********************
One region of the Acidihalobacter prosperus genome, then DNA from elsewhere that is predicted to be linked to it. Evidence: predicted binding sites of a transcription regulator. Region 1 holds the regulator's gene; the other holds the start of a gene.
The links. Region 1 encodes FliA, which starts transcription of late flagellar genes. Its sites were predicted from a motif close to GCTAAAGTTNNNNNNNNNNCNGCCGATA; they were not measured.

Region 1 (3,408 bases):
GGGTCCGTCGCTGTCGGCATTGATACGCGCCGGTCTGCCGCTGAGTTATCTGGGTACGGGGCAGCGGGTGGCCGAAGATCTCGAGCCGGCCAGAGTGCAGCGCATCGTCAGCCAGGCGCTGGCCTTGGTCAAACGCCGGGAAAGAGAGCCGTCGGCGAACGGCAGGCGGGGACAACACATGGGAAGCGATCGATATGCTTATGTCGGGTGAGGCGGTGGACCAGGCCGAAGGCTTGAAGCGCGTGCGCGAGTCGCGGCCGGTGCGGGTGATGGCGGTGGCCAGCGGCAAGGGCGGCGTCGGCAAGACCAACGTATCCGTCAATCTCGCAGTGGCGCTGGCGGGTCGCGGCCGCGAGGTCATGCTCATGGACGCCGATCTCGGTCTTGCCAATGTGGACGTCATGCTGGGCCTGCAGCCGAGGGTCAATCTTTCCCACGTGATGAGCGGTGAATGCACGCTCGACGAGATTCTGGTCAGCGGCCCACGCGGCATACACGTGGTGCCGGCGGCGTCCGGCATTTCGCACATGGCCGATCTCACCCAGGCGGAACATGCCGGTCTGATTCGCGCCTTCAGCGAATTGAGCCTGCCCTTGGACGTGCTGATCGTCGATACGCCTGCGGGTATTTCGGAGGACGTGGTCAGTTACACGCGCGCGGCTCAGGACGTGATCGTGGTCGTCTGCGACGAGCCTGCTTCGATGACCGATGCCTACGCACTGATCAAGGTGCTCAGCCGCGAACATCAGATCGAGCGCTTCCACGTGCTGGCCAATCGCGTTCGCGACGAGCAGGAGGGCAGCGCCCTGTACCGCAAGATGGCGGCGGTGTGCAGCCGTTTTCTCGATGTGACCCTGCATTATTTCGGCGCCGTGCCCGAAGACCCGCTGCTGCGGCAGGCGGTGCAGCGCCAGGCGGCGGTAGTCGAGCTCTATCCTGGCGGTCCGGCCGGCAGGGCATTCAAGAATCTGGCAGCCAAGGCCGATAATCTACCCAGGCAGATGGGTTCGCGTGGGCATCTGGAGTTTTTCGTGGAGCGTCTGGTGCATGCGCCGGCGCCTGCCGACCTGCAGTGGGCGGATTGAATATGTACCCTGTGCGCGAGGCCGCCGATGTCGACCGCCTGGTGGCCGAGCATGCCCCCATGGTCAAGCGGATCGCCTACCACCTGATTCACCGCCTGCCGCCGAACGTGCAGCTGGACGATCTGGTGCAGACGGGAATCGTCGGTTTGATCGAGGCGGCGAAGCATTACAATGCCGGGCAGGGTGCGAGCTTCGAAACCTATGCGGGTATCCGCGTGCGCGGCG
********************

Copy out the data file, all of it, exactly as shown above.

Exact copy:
One region of the Acidihalobacter prosperus genome, then DNA from elsewhere that is predicted to be linked to it. Evidence: predicted binding sites of a transcription regulator. Region 1 holds the regulator's gene; the other holds the start of a gene.
The links. Region 1 encodes FliA, which starts transcription of late flagellar genes. Its sites were predicted from a motif close to GCTAAAGTTNNNNNNNNNNCNGCCGATA; they were not measured.

Region 1 (3,408 bases):
GGGTCCGTCGCTGTCGGCATTGATACGCGCCGGTCTGCCGCTGAGTTATCTGGGTACGGGGCAGCGGGTGGCCGAAGATCTCGAGCCGGCCAGAGTGCAGCGCATCGTCAGCCAGGCGCTGGCCTTGGTCAAACGCCGGGAAAGAGAGCCGTCGGCGAACGGCAGGCGGGGACAACACATGGGAAGCGATCGATATGCTTATGTCGGGTGAGGCGGTGGACCAGGCCGAAGGCTTGAAGCGCGTGCGCGAGTCGCGGCCGGTGCGGGTGATGGCGGTGGCCAGCGGCAAGGGCGGCGTCGGCAAGACCAACGTATCCGTCAATCTCGCAGTGGCGCTGGCGGGTCGCGGCCGCGAGGTCATGCTCATGGACGCCGATCTCGGTCTTGCCAATGTGGACGTCATGCTGGGCCTGCAGCCGAGGGTCAATCTTTCCCACGTGATGAGCGGTGAATGCACGCTCGACGAGATTCTGGTCAGCGGCCCACGCGGCATACACGTGGTGCCGGCGGCGTCCGGCATTTCGCACATGGCCGATCTCACCCAGGCGGAACATGCCGGTCTGATTCGCGCCTTCAGCGAATTGAGCCTGCCCTTGGACGTGCTGATCGTCGATACGCCTGCGGGTATTTCGGAGGACGTGGTCAGTTACACGCGCGCGGCTCAGGACGTGATCGTGGTCGTCTGCGACGAGCCTGCTTCGATGACCGATGCCTACGCACTGATCAAGGTGCTCAGCCGCGAACATCAGATCGAGCGCTTCCACGTGCTGGCCAATCGCGTTCGCGACGAGCAGGAGGGCAGCGCCCTGTACCGCAAGATGGCGGCGGTGTGCAGCCGTTTTCTCGATGTGACCCTGCATTATTTCGGCGCCGTGCCCGAAGACCCGCTGCTGCGGCAGGCGGTGCAGCGCCAGGCGGCGGTAGTCGAGCTCTATCCTGGCGGTCCGGCCGGCAGGGCATTCAAGAATCTGGCAGCCAAGGCCGATAATCTACCCAGGCAGATGGGTTCGCGTGGGCATCTGGAGTTTTTCGTGGAGCGTCTGGTGCATGCGCCGGCGCCTGCCGACCTGCAGTGGGCGGATTGAATATGTACCCTGTGCGCGAGGCCGCCGATGTCGACCGCCTGGTGGCCGAGCATGCCCCCATGGTCAAGCGGATCGCCTACCACCTGATTCACCGCCTGCCGCCGAACGTGCAGCTGGACGATCTGGTGCAGACGGGAATCGTCGGTTTGATCGAGGCGGCGAAGCATTACAATGCCGGGCAGGGTGCGAGCTTCGAAACCTATGCGGGTATCCGCGTGCGCGGCG